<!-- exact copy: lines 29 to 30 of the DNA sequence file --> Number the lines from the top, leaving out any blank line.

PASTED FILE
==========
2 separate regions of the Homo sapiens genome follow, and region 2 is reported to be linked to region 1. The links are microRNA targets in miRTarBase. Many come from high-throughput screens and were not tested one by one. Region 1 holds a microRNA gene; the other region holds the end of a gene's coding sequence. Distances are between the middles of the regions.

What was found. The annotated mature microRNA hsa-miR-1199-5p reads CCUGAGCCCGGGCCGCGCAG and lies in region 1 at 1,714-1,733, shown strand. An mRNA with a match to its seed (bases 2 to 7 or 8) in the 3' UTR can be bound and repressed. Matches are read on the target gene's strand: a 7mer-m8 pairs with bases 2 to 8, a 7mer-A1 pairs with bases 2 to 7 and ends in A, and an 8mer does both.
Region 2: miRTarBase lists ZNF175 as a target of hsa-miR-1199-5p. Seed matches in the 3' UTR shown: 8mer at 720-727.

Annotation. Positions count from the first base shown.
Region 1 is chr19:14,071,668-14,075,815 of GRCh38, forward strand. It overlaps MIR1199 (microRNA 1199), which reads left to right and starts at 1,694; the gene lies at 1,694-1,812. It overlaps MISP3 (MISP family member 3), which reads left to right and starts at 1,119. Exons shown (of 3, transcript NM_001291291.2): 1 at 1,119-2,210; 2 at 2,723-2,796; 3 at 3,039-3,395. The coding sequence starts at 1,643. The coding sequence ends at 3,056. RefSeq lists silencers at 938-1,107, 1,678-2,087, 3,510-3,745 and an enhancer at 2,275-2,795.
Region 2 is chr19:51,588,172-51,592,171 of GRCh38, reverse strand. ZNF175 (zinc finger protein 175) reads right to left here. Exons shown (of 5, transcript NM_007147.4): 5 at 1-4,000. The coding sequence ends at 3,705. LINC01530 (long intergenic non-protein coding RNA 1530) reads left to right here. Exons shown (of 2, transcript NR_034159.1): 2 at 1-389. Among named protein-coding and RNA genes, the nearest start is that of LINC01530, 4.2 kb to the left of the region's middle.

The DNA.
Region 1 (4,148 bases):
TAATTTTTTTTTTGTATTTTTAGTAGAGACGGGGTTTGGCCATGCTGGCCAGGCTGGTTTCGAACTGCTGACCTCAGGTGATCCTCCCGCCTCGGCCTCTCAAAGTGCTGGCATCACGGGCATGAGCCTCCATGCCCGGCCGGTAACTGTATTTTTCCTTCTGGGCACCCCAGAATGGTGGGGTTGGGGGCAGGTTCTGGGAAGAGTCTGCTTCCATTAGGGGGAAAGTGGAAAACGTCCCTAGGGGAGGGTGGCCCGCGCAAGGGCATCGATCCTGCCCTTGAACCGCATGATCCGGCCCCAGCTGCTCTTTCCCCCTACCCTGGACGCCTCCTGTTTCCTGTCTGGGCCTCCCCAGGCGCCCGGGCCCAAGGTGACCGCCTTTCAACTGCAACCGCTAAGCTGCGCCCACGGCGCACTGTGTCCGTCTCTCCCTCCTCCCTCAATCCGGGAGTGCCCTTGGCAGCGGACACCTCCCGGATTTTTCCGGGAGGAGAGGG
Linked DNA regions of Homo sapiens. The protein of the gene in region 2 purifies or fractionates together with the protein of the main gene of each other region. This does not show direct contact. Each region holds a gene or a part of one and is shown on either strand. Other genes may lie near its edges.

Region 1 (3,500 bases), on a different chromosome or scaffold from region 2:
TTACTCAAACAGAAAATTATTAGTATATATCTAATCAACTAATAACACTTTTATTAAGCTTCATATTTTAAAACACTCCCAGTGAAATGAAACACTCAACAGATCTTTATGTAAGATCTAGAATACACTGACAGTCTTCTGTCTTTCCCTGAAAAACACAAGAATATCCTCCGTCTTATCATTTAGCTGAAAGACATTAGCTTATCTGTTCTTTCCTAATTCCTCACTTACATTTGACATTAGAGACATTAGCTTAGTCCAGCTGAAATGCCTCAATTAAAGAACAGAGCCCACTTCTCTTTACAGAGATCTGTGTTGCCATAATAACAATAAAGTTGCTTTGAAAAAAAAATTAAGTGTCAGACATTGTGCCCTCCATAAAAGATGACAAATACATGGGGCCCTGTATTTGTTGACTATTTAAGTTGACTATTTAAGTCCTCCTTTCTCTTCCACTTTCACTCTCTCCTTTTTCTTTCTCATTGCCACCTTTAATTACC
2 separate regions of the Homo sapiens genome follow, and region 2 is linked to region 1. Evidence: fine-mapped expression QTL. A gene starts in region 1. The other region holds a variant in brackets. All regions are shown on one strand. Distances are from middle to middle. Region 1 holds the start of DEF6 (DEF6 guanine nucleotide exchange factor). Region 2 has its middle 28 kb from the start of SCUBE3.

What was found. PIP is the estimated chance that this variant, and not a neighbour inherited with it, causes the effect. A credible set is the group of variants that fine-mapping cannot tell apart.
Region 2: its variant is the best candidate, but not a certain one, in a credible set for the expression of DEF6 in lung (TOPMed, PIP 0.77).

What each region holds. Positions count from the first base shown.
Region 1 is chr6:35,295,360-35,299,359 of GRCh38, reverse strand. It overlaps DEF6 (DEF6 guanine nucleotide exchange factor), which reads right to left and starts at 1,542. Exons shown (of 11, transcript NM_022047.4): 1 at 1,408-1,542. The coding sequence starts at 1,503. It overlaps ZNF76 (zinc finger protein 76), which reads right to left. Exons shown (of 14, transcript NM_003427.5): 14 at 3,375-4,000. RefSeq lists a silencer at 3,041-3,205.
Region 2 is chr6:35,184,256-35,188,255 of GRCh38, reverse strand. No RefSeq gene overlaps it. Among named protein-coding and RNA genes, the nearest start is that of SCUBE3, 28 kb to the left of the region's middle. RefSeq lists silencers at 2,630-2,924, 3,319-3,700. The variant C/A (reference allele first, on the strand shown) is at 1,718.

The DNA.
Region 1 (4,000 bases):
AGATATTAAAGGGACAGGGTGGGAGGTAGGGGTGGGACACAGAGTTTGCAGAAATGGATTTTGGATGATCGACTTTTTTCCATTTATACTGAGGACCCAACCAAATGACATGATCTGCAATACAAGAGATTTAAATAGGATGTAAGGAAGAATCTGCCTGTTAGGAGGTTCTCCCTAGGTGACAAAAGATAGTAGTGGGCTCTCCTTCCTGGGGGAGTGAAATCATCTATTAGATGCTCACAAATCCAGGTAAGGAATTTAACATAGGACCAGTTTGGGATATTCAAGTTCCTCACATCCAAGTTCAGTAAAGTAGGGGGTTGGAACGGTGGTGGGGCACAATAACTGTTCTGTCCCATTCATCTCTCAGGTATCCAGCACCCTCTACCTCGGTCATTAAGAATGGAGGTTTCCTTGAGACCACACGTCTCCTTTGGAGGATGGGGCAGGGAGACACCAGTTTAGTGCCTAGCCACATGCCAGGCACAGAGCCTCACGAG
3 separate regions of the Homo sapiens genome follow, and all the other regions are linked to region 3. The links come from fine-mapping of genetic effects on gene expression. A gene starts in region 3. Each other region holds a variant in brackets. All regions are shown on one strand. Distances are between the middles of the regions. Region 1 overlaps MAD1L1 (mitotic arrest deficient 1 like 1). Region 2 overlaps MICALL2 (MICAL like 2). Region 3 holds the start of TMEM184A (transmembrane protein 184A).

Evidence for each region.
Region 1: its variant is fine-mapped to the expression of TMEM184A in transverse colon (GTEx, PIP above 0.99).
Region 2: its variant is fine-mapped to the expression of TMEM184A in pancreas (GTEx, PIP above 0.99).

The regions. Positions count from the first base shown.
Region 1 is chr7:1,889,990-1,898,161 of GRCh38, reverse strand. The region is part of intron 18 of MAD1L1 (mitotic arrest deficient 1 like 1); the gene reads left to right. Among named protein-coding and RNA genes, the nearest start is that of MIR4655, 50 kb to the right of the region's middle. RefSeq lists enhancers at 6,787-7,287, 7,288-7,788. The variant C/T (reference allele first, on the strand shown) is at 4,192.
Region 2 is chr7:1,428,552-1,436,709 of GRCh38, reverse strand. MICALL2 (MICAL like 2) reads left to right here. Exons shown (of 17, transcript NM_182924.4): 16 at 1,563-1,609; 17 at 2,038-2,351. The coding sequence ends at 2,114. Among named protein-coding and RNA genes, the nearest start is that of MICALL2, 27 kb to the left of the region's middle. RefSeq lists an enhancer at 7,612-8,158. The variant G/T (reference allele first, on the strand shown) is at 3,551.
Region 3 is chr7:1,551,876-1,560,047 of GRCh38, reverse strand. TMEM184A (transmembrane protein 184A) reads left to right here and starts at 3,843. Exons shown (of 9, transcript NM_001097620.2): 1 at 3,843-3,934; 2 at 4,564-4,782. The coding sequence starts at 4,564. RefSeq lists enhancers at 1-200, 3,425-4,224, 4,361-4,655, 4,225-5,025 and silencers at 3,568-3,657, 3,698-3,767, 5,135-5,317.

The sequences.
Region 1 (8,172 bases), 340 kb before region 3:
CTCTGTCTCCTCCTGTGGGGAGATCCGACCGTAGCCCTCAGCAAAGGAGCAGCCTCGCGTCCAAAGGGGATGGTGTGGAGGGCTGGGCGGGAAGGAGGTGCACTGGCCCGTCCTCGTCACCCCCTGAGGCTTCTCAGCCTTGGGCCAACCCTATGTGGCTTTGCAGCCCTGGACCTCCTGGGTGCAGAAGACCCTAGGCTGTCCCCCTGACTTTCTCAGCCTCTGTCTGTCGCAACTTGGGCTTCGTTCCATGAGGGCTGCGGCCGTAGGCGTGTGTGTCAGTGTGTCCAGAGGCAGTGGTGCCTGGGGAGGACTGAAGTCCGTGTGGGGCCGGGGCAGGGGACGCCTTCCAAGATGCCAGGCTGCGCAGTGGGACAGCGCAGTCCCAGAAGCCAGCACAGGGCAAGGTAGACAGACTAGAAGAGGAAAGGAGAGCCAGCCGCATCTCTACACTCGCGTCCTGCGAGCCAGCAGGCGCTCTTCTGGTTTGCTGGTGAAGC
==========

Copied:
Region 3 is chr7:1,551,876-1,560,047 of GRCh38, reverse strand. TMEM184A (transmembrane protein 184A) reads left to right here and starts at 3,843. Exons shown (of 9, transcript NM_001097620.2): 1 at 3,843-3,934; 2 at 4,564-4,782. The coding sequence starts at 4,564. RefSeq lists enhancers at 1-200, 3,425-4,224, 4,361-4,655, 4,225-5,025 and silencers at 3,568-3,657, 3,698-3,767, 5,135-5,317.

The sequences.